Build a privacy-safe home network using Pi-hole
Data privacy, and the usage of collected data have now became a controversial subject. People tends to acknowledge more and more the importance of keeping private data; and private life … well … private.
In this tutorial, you’ll see what solution I came around keeping my own privacy at my home network.
What is Pi-hole?
Pi-hole, as they describe themselves, is an open-source DNS sinkhole. It is a custom DNS; that will drop request during the DNS resolution step if it’s been blacklisted.
The main advantage of dropping request at DNS resolution step is that the request never leave your own network: It is first sent to your Raspberry Pi, and then dropped immediately if it’s been blacklisted.
It means that blacklisted remote servers never have to know that you even exist! The ad are dropped before even loading, and not at rendering time, granting your network better performances.
Of course, some ad-based blacklist are provided, making Pi-hole a powerful and untraceable ad-blocker.
Setting up your Raspberry Pi
This step if optional, but it’s always good to start with a fresh install. You can, of course, skip immediately to Pi-hole installation.
Raspbian Stretch installation
Download the latest release of Raspbian Stretch on your disk. Then, we need to copy it on your SD card, properly.
On macOS, It can be done with the following commands.
diskutil list # Note the number associated with your SD card. (ie disk2 for instance) diskutil unmountDisk /dev/disk2 sudo dd bs=1m if=raspbian-stretch-lite.img of=/dev/rdisk2 conv=sync
We then need to enable SSH before plugging the SD card in the Raspberry for the first boot:
cd /Volumes/boot/ touch ssh
And we unmount the disk
cd ~ diskutil unmountDisk /dev/disk2
Now, you can plug your SD card in your Raspberry and wait it to boot.
You may now connect to it using SSH:
Default password is
Minimal security settings
The bare minimum to do when the Raspberry first start is to change the password for the pi user.
You may also want to:
- create your own user with sudo auth, and then delete the pi user
- change the SSH port
- Authenticate using a private key
- Requiring a password when using
- Update the repositories and packages
It is advised that your Raspberry Pi should have a static IP on your network.
From your Raspberry, you can run the installer by executing:
wget -O basic-install.sh https://install.pi-hole.net sudo bash basic-install.sh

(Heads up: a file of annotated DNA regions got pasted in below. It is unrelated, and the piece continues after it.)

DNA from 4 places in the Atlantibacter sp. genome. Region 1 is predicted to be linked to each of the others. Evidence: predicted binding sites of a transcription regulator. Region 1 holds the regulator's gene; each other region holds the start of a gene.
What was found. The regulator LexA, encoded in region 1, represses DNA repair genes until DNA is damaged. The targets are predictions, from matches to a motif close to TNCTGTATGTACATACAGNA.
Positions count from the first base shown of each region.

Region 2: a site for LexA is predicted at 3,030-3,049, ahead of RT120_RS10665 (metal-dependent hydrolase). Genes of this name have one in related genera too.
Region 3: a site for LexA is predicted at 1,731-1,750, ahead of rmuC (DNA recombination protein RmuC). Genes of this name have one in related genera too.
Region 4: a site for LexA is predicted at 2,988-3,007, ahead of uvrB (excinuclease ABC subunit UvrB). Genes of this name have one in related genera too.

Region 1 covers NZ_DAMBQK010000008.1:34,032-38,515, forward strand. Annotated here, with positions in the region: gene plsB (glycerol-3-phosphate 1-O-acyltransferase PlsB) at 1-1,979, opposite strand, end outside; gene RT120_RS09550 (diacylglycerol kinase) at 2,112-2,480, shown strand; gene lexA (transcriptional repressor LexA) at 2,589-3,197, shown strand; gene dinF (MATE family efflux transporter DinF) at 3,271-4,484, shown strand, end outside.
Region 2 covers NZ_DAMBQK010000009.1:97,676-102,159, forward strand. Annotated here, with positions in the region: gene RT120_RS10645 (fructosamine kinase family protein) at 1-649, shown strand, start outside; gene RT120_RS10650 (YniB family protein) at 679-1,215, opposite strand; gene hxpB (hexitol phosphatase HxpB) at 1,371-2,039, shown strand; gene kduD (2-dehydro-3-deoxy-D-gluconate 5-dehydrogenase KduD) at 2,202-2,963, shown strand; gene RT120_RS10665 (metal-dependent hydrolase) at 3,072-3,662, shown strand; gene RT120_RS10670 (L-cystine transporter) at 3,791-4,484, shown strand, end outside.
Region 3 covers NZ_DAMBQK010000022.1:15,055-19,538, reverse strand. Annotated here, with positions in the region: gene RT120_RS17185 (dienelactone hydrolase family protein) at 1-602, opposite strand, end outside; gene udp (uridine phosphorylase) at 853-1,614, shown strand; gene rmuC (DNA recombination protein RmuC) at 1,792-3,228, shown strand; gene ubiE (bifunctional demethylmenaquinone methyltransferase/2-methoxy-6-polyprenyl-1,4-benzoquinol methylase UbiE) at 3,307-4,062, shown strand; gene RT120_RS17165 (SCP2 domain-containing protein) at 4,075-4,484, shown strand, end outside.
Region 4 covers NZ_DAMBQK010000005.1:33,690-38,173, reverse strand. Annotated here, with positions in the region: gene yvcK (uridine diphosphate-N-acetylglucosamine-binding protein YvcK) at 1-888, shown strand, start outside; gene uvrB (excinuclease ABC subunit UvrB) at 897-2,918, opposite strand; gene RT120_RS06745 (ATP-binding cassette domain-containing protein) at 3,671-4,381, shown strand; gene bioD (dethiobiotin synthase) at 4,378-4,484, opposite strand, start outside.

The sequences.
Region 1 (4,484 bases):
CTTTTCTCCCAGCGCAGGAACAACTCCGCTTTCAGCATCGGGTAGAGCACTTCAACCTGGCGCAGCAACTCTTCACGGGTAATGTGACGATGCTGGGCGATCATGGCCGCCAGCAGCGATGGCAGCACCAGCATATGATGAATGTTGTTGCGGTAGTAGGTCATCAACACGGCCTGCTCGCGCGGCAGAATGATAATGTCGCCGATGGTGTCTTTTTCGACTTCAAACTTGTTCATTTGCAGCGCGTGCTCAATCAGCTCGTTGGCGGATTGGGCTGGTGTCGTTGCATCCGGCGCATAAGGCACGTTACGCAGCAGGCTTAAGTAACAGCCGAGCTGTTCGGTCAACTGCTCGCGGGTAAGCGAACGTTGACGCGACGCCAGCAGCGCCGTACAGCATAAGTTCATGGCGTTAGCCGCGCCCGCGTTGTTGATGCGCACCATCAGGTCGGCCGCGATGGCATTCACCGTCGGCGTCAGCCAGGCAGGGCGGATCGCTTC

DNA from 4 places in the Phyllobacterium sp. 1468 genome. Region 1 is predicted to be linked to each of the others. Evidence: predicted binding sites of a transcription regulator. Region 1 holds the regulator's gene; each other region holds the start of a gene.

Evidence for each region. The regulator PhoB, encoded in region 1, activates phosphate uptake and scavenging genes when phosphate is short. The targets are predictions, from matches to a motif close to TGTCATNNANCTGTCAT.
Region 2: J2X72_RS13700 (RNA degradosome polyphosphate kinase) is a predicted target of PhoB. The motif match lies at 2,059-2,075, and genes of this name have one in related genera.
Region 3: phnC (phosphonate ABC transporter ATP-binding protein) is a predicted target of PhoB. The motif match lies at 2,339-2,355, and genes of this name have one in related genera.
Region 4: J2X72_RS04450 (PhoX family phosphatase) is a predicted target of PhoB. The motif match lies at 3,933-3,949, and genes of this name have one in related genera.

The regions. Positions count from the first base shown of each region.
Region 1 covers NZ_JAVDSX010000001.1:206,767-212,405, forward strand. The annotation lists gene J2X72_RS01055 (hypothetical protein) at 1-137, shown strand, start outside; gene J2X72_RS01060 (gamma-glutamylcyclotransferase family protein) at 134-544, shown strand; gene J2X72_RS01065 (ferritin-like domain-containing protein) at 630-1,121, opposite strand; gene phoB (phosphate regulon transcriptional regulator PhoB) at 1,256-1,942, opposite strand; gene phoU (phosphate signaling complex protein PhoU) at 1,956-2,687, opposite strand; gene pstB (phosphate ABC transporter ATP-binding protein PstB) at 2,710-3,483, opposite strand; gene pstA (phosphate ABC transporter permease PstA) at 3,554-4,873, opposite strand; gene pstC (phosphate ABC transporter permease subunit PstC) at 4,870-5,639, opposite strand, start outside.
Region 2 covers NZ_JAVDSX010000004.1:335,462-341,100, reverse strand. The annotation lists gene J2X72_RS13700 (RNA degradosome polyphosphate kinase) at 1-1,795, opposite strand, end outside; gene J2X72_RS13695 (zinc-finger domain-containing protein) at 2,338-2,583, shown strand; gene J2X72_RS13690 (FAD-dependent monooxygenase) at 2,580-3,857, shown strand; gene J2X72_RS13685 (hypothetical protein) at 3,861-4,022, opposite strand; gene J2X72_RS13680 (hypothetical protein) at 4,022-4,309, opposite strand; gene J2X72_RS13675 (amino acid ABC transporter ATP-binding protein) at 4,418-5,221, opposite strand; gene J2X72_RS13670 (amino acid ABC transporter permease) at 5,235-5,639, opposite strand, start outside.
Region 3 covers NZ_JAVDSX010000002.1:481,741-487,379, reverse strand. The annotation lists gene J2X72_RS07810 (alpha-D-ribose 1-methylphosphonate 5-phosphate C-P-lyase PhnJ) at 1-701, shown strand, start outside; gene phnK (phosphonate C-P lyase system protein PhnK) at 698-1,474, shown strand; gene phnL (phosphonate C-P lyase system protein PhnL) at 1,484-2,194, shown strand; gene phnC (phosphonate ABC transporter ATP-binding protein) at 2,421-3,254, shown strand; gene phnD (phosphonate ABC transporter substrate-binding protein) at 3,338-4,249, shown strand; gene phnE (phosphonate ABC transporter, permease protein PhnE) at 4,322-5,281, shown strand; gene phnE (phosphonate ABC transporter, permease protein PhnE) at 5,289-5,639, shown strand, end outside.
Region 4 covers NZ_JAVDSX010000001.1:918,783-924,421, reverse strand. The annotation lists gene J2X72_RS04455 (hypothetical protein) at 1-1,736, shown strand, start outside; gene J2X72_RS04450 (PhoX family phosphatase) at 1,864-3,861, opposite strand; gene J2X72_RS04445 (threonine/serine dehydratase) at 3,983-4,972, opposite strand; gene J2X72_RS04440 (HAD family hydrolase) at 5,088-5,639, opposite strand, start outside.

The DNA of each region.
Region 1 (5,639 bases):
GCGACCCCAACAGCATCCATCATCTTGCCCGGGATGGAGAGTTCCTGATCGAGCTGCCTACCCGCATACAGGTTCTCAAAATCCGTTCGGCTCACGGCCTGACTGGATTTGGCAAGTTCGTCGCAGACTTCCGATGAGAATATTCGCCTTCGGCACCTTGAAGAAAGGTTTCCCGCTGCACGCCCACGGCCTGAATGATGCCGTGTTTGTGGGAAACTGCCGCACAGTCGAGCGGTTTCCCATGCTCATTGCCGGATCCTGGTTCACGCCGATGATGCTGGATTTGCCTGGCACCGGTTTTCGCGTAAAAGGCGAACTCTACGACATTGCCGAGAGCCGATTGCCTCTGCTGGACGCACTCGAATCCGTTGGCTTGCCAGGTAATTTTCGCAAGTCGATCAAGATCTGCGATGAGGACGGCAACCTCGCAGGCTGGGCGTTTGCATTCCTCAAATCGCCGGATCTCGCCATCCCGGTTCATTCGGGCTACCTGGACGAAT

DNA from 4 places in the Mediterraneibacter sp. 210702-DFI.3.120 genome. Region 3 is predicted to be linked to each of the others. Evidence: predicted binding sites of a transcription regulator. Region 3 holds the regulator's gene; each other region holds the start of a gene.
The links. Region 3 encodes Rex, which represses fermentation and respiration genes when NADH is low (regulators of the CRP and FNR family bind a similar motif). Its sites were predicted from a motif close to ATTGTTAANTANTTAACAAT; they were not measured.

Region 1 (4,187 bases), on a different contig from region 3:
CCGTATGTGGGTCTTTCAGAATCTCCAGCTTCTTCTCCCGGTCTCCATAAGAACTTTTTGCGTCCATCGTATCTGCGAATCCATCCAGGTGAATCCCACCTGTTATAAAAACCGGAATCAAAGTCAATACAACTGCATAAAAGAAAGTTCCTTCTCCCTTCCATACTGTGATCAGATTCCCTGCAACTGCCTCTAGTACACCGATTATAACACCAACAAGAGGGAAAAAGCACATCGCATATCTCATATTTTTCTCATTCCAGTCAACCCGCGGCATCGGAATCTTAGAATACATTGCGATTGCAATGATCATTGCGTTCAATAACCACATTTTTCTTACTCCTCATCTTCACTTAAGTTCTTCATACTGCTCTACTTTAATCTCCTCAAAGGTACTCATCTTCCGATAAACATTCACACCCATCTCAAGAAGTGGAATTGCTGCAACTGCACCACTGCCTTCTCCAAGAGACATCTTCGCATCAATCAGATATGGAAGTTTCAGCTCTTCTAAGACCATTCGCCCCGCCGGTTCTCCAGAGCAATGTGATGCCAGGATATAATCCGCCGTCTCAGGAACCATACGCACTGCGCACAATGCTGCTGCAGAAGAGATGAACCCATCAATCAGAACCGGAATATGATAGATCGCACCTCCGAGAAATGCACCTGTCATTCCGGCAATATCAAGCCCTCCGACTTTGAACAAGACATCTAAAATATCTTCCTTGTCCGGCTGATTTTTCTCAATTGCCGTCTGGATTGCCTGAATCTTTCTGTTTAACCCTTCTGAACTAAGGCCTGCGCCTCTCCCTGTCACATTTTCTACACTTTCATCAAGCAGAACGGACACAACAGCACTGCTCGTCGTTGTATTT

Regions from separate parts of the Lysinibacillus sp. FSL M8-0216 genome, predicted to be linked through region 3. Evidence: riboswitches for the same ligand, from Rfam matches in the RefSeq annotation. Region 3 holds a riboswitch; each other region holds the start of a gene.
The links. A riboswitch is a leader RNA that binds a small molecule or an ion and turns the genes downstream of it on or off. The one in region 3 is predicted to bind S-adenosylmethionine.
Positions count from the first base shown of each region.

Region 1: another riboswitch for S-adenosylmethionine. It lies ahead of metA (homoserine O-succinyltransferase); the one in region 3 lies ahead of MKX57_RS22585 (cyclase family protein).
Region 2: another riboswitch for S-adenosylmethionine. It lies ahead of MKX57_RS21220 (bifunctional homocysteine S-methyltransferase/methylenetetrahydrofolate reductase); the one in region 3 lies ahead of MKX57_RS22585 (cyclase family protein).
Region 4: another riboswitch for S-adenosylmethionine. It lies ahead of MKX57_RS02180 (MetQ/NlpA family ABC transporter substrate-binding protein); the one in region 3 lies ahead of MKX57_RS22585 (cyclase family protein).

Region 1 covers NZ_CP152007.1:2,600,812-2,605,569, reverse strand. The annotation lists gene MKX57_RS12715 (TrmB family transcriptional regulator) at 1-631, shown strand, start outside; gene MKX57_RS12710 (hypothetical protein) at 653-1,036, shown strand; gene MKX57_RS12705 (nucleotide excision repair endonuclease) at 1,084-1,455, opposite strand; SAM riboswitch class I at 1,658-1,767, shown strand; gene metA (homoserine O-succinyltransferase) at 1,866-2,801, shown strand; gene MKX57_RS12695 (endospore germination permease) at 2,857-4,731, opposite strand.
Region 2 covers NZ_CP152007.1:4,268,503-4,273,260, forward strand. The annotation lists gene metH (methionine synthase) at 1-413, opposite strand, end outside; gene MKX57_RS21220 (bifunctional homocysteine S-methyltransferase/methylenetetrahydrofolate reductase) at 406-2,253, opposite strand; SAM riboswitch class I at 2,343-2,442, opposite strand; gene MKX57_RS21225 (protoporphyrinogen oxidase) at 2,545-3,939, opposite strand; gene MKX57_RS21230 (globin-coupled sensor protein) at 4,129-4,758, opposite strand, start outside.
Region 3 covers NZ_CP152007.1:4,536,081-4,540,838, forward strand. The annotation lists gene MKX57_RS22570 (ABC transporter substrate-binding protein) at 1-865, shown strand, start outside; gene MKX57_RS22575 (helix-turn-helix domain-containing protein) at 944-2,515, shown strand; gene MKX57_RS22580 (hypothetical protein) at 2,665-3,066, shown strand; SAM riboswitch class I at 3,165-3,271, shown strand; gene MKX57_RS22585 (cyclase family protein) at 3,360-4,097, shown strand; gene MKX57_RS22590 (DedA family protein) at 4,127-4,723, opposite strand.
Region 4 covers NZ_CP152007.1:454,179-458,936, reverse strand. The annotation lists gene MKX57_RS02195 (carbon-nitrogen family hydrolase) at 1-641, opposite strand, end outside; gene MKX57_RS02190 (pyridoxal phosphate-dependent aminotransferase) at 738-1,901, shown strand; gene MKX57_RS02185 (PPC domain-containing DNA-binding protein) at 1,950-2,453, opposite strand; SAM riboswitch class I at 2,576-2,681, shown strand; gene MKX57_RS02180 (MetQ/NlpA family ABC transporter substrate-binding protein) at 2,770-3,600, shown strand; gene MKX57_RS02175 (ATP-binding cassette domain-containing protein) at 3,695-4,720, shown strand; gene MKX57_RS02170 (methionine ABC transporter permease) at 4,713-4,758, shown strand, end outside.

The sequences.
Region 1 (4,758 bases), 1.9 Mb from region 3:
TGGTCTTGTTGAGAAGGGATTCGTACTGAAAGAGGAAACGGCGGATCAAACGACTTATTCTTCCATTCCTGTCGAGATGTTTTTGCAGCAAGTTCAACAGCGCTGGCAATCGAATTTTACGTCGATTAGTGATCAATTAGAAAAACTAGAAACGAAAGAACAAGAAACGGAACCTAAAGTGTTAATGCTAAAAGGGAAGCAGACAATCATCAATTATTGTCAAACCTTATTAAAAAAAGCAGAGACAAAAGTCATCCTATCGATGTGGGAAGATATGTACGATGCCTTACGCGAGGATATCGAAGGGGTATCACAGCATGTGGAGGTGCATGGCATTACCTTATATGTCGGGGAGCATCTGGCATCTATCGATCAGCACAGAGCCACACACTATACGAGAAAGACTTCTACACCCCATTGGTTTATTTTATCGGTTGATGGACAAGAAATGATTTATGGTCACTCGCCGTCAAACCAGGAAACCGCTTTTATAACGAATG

The installation should guide you through the process. When prompted to validate the IP as a static IP, say yes; and always make sure that the IP is effectively static in order to work.
At the end of the installation process, the administration password will be prompted to you if you choose to install the web administration interface, along with lighttp.
It’s, of course, recommended to change it using
sudo pihole -a -p
You then need to set up the static IP of your Raspberry as your primary DNS server on your router. If you can’t, it’s still possible to use the Raspberry as your main DHCP server. (Disable your old one if you choose this option).
You may now use the internet with no ads or trackers!
Customize your network with aliases
You can, if you want, create aliases to communicate more easily with your devices associated with a static IP.
Let’s say you want to use
box.lan instead of
pi.lan instead of
To do so, you need to create an alias file:
sudo nano /etc/pihole/lan.conf
Containing, for our example:
# /etc/pihole/lan.conf 192.168.1.1 box.lan 192.168.1.2 router.lan 192.168.1.3 pi.lan
Then, add this configuration file to dnsmasq, and reload it
echo "addn-hosts=/etc/pihole/lan.list" | sudo tee /etc/dnsmasq.d/02-lan.conf sudo pihole restartdns
Using the web admin to check your traffic
Once Pi-hole is enabled, you can access http://pi.hole.
To have access to a lot of more infos, you may login with the password you have set during installation.
If you forgot your password already, you can reset it easily using
sudo pihole -a -p (I know, I repeat myself!)
You’ll see the top blocked domains, and the most recent requests.
If you don’t want to track your network that much, you may want to change privacy level mode in the settings.
By regularly check the requests that have been blocked, and the one that are allowed, you’ll be able to whitelist some request you don’t mind see go threw, and blacklist the one that looks shady.
Bonus: redirecting a DNS resolution
As described in my article How everyone could feed my cat, I needed to redirect the resolution of my feeder to prevent it to communicate with the original server.
I have built a custom API, that is hosted on my server. And to make it work, I have to redirect my feeder requests to my server.
It’s doable, simply by editing the
(...) 18.104.22.168 dev.alnpet.com
Then, by restarting the DNS with
sudo pihole restartdns; the feeder communicate with my server, and not with theirs.
Going way further
You now have a fully functional ad & tracker blocker from the network side.
If you’re really concerned about privacy, you should look forward of installing your own DNS resolver using unbound
Otherwise, for more security, you should configure DNS over HTTPS with
securing the DNS resolving using a TLS connection, and preventing snooping, monitoring or other types of attacks.
Finally, if you want to make your pi-hole admin interface available from the outside world, you really should consider an HTTPS configuration.
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